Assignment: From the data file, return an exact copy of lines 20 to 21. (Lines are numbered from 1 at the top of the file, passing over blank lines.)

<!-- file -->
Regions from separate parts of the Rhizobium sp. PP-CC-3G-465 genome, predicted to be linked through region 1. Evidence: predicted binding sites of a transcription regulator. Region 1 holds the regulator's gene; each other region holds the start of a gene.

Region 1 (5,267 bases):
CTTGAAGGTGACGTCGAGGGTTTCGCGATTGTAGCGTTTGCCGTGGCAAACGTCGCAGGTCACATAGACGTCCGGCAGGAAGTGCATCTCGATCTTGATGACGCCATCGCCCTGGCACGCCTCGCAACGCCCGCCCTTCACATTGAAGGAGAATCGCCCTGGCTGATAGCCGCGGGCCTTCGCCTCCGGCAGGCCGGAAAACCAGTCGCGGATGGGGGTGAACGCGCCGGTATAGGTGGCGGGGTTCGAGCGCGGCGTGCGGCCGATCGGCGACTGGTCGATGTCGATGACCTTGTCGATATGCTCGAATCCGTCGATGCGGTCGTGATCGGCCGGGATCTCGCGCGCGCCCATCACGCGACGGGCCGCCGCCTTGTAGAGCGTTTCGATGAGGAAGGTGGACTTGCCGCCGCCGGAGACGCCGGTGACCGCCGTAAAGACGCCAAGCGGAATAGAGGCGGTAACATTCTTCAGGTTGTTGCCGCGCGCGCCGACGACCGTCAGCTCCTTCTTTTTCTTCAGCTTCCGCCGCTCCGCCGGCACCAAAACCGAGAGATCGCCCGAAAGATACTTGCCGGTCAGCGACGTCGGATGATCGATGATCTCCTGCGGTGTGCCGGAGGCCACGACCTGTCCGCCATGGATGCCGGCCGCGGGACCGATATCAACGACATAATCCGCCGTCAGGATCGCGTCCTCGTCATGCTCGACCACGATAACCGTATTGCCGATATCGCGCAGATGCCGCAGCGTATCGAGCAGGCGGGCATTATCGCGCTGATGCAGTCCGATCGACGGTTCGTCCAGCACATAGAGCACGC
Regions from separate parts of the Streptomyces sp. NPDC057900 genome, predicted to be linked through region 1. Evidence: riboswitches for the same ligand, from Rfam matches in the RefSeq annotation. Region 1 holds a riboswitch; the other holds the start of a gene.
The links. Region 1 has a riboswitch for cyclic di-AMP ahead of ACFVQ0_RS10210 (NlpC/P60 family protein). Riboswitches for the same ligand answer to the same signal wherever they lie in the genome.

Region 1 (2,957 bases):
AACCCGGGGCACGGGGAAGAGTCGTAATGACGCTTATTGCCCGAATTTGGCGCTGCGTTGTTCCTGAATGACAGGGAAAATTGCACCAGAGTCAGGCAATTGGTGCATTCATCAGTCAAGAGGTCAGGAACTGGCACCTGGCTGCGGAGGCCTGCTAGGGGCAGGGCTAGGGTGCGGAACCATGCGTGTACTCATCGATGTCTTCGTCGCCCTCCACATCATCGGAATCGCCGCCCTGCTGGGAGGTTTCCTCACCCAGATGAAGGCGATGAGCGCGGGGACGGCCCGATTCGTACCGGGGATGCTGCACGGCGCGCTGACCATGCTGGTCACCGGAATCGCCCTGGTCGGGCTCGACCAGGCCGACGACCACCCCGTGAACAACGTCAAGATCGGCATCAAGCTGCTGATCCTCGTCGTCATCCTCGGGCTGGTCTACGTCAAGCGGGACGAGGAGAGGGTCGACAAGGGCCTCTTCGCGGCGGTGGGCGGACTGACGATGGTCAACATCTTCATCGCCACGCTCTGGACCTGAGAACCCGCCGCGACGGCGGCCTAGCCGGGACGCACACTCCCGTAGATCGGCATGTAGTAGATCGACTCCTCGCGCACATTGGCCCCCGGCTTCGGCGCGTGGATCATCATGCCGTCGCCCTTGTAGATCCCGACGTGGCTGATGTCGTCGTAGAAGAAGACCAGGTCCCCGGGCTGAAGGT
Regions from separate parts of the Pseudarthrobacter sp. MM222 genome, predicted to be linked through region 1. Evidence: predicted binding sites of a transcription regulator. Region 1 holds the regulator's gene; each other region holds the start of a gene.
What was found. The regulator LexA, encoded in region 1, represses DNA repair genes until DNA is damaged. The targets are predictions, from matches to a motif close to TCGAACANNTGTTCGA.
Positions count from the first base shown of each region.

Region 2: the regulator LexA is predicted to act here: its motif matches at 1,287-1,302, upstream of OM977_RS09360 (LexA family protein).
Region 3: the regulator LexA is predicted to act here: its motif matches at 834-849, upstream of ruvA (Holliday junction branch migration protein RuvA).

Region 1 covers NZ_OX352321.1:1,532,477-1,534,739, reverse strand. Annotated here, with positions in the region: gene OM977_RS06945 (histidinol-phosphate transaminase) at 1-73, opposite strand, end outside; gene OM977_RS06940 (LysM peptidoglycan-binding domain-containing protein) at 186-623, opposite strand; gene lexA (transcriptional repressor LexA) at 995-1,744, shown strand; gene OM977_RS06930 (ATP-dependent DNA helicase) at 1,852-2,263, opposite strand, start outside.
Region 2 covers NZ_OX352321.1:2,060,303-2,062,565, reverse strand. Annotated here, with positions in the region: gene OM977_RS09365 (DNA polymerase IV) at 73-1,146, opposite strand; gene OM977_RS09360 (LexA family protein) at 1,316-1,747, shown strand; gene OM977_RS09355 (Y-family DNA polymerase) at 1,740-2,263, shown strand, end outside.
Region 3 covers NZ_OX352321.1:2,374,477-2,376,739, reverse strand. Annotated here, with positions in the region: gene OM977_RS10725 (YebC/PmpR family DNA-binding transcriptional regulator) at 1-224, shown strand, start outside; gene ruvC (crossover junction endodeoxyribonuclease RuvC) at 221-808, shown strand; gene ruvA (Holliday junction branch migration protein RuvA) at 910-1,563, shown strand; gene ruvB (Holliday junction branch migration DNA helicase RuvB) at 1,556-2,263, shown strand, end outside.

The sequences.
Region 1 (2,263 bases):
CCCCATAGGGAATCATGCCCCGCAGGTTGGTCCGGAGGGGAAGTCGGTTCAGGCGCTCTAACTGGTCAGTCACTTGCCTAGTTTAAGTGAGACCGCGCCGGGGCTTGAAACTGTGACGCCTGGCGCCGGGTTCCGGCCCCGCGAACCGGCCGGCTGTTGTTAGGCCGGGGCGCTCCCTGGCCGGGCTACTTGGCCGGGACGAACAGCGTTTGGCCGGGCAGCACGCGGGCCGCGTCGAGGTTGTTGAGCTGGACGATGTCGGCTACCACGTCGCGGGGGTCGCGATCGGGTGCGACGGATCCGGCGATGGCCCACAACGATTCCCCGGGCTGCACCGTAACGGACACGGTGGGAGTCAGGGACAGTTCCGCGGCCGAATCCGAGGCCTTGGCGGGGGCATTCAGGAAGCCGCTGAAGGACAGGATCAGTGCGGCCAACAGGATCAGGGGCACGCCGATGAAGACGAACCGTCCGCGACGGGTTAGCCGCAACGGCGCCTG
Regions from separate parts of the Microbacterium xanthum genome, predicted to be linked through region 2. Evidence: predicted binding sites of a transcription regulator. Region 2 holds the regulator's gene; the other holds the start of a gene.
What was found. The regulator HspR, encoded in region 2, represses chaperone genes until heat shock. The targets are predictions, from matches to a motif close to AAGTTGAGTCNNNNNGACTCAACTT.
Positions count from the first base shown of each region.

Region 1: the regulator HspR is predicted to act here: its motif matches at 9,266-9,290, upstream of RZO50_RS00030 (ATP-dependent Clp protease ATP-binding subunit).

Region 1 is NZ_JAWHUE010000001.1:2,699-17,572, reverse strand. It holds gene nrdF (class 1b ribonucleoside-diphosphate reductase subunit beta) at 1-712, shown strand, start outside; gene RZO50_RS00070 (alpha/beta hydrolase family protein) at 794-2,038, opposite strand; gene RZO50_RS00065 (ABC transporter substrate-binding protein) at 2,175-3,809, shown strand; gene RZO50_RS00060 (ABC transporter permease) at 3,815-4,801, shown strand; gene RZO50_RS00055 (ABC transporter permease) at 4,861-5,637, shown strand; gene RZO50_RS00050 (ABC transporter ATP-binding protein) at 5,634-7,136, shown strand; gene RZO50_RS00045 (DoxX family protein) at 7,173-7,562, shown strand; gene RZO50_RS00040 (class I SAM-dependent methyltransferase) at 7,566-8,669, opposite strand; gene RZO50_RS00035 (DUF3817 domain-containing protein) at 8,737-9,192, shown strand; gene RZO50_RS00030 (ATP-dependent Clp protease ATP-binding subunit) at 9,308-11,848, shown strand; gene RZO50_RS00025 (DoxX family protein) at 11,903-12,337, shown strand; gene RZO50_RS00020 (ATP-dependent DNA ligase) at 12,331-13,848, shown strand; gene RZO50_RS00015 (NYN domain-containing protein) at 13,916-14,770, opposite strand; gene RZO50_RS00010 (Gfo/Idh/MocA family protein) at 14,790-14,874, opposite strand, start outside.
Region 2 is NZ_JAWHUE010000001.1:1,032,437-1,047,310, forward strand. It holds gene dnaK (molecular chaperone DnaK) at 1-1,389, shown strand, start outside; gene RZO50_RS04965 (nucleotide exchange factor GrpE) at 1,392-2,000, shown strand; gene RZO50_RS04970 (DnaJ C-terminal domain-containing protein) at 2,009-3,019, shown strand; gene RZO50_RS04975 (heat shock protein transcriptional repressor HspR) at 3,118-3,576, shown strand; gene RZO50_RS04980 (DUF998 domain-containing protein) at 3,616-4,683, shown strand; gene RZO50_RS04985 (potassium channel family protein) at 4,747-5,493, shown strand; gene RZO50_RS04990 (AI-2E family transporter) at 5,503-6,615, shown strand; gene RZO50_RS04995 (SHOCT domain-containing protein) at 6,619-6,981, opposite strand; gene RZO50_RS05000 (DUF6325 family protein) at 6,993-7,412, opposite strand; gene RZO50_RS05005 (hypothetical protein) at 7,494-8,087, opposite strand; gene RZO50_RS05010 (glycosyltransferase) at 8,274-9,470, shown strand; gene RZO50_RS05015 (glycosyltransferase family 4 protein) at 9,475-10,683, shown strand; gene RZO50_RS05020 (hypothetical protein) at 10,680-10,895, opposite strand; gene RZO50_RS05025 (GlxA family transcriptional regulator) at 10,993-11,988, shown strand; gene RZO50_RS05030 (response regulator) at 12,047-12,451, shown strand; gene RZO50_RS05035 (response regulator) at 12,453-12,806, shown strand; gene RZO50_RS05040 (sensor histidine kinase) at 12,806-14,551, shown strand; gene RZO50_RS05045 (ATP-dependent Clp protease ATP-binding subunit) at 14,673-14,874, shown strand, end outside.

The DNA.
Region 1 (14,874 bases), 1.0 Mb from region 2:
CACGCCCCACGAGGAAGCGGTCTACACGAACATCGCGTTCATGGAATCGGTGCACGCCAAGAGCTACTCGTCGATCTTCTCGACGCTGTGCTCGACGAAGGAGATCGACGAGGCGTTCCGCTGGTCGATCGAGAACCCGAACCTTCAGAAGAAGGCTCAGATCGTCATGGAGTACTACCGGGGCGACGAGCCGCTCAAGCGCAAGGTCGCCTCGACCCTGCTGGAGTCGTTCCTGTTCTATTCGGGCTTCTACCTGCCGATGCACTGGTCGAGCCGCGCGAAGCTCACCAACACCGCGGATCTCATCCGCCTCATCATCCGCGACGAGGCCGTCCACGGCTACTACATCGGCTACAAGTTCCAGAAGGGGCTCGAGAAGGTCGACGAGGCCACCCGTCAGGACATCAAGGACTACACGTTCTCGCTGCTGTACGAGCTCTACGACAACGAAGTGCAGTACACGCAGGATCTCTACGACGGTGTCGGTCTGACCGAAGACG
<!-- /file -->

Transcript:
What was found. The regulator HspR, encoded in region 2, represses chaperone genes until heat shock. The targets are predictions, from matches to a motif close to AAGTTGAGTCNNNNNGACTCAACTT.
Positions count from the first base shown of each region.